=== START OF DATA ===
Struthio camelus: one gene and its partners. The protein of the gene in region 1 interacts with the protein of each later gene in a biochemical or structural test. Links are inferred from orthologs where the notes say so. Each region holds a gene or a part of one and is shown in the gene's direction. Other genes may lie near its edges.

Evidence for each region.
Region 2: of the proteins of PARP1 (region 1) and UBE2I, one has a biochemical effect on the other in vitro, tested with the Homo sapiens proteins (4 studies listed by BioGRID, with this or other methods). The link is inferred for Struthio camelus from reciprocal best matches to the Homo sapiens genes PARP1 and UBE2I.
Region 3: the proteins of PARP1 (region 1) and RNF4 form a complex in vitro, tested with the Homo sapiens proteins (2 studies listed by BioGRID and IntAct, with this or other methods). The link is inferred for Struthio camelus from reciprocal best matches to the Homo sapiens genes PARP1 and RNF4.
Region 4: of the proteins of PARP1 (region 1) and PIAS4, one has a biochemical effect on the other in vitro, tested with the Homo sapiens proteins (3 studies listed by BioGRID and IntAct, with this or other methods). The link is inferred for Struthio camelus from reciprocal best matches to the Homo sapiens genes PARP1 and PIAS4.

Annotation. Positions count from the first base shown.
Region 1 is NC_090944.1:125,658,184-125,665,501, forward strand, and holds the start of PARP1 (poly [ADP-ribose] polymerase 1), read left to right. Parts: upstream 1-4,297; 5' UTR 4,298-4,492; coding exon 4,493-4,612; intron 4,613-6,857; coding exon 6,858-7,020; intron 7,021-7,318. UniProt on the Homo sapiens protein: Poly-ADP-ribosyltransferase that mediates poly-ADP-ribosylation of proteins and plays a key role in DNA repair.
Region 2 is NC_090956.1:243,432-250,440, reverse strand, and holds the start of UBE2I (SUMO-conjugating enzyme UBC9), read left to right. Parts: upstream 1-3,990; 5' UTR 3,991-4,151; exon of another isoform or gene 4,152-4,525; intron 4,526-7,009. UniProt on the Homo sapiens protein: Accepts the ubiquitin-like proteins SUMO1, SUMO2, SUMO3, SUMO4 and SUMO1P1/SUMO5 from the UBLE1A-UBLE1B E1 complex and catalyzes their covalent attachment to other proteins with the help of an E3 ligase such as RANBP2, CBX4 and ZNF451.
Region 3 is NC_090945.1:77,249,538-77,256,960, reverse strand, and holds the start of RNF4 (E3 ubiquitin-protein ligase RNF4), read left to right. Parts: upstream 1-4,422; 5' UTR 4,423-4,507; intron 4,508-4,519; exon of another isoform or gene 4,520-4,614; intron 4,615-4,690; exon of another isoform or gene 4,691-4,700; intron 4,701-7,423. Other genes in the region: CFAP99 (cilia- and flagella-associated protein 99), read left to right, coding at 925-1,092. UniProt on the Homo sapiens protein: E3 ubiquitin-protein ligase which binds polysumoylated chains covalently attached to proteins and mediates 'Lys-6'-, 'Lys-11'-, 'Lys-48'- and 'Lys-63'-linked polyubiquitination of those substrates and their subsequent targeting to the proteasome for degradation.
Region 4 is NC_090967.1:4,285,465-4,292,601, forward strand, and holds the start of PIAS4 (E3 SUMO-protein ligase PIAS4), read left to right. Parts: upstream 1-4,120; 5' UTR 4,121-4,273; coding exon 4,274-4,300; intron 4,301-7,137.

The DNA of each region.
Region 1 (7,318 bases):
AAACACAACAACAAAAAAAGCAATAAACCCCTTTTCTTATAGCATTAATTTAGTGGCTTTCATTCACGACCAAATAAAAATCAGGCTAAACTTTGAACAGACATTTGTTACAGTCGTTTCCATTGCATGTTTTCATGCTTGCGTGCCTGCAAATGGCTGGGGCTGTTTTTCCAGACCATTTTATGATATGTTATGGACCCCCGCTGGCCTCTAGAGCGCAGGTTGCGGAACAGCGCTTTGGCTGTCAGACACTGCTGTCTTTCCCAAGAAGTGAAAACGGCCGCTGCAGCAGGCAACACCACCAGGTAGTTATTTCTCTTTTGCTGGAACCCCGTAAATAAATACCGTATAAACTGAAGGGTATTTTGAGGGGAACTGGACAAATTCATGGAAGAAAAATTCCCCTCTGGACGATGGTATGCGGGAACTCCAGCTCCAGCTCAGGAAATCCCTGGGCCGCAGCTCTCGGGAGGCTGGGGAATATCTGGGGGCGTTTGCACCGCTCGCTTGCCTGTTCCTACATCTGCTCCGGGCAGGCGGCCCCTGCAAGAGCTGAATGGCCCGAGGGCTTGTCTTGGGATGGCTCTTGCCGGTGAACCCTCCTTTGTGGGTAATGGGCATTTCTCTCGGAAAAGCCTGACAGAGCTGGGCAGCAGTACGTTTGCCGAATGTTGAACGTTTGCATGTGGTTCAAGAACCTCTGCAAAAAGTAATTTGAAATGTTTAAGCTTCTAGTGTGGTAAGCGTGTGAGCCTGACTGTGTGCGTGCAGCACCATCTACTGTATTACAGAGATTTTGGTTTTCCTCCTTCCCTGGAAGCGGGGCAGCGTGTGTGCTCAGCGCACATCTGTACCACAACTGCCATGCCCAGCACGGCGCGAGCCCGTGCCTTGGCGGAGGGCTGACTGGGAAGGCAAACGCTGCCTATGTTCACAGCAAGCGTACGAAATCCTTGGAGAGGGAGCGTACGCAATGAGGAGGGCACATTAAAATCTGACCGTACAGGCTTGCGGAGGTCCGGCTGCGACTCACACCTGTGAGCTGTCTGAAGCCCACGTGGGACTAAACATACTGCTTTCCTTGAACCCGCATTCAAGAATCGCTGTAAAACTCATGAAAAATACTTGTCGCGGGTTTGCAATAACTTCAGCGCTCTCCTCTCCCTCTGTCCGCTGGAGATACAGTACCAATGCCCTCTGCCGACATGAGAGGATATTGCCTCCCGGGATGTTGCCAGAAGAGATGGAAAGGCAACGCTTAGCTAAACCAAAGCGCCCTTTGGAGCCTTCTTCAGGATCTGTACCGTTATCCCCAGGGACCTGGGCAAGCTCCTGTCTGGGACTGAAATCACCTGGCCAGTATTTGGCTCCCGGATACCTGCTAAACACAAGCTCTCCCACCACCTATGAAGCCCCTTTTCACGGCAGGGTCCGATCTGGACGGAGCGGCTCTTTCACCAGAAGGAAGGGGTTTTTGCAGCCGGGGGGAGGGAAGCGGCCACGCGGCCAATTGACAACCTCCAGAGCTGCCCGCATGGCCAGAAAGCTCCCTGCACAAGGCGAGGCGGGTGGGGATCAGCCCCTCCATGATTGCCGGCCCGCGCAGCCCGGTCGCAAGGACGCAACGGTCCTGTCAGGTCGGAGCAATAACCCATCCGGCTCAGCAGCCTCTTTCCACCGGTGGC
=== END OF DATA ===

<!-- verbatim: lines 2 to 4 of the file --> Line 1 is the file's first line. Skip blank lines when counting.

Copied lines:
Evidence for each region.
Region 2: of the proteins of PARP1 (region 1) and UBE2I, one has a biochemical effect on the other in vitro, tested with the Homo sapiens proteins (4 studies listed by BioGRID, with this or other methods). The link is inferred for Struthio camelus from reciprocal best matches to the Homo sapiens genes PARP1 and UBE2I.
Region 3: the proteins of PARP1 (region 1) and RNF4 form a complex in vitro, tested with the Homo sapiens proteins (2 studies listed by BioGRID and IntAct, with this or other methods). The link is inferred for Struthio camelus from reciprocal best matches to the Homo sapiens genes PARP1 and RNF4.